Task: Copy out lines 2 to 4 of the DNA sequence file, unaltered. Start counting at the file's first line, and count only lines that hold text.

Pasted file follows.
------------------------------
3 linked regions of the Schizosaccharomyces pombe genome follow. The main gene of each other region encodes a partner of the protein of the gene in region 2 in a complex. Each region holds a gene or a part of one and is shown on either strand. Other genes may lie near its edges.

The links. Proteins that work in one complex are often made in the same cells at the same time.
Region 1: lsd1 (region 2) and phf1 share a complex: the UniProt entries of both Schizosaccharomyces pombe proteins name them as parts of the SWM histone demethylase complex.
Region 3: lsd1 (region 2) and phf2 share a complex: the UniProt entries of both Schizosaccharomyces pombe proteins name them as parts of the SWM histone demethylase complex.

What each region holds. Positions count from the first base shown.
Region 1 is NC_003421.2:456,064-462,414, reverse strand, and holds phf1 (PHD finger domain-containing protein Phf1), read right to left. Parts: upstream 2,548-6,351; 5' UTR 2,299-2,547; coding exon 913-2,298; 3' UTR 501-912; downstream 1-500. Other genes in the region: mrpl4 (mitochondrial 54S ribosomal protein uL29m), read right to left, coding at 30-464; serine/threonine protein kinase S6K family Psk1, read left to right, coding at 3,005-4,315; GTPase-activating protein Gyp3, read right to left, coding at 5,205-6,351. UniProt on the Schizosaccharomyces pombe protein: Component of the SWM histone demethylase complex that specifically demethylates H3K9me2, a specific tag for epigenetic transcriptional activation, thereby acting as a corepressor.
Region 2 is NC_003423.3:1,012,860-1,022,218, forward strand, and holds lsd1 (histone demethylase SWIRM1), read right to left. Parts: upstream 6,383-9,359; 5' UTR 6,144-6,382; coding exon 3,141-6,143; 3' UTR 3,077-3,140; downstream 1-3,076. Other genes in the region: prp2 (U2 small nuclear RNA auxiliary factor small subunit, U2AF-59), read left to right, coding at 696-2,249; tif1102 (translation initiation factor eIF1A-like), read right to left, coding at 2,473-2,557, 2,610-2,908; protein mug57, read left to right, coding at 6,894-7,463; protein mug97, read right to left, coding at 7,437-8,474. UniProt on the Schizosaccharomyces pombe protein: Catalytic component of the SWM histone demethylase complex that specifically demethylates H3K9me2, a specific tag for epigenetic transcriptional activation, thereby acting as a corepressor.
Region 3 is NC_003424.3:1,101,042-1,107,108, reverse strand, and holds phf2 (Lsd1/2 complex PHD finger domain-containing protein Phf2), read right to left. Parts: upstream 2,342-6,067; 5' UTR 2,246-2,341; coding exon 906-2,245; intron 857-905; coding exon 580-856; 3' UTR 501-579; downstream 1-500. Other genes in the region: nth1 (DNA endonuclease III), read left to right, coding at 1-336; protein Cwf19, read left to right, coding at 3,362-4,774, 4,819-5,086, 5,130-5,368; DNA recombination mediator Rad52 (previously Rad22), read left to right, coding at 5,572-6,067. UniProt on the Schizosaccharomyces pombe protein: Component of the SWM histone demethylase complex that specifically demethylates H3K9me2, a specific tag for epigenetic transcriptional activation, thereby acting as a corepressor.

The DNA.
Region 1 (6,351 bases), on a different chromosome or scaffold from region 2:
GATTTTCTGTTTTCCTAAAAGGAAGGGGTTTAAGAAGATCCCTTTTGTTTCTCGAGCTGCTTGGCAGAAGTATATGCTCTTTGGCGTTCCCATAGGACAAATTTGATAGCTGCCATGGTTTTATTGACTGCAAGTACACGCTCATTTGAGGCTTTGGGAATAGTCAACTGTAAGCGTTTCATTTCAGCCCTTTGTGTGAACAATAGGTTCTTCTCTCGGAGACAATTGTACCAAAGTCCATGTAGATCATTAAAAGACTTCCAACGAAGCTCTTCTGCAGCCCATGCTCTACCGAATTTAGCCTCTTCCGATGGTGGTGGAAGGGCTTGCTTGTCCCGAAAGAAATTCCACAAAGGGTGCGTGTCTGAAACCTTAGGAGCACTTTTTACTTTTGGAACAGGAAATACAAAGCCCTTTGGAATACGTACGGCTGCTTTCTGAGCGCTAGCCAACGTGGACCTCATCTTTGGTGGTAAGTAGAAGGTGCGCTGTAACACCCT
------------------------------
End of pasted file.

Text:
The links. Proteins that work in one complex are often made in the same cells at the same time.
Region 1: lsd1 (region 2) and phf1 share a complex: the UniProt entries of both Schizosaccharomyces pombe proteins name them as parts of the SWM histone demethylase complex.
Region 3: lsd1 (region 2) and phf2 share a complex: the UniProt entries of both Schizosaccharomyces pombe proteins name them as parts of the SWM histone demethylase complex.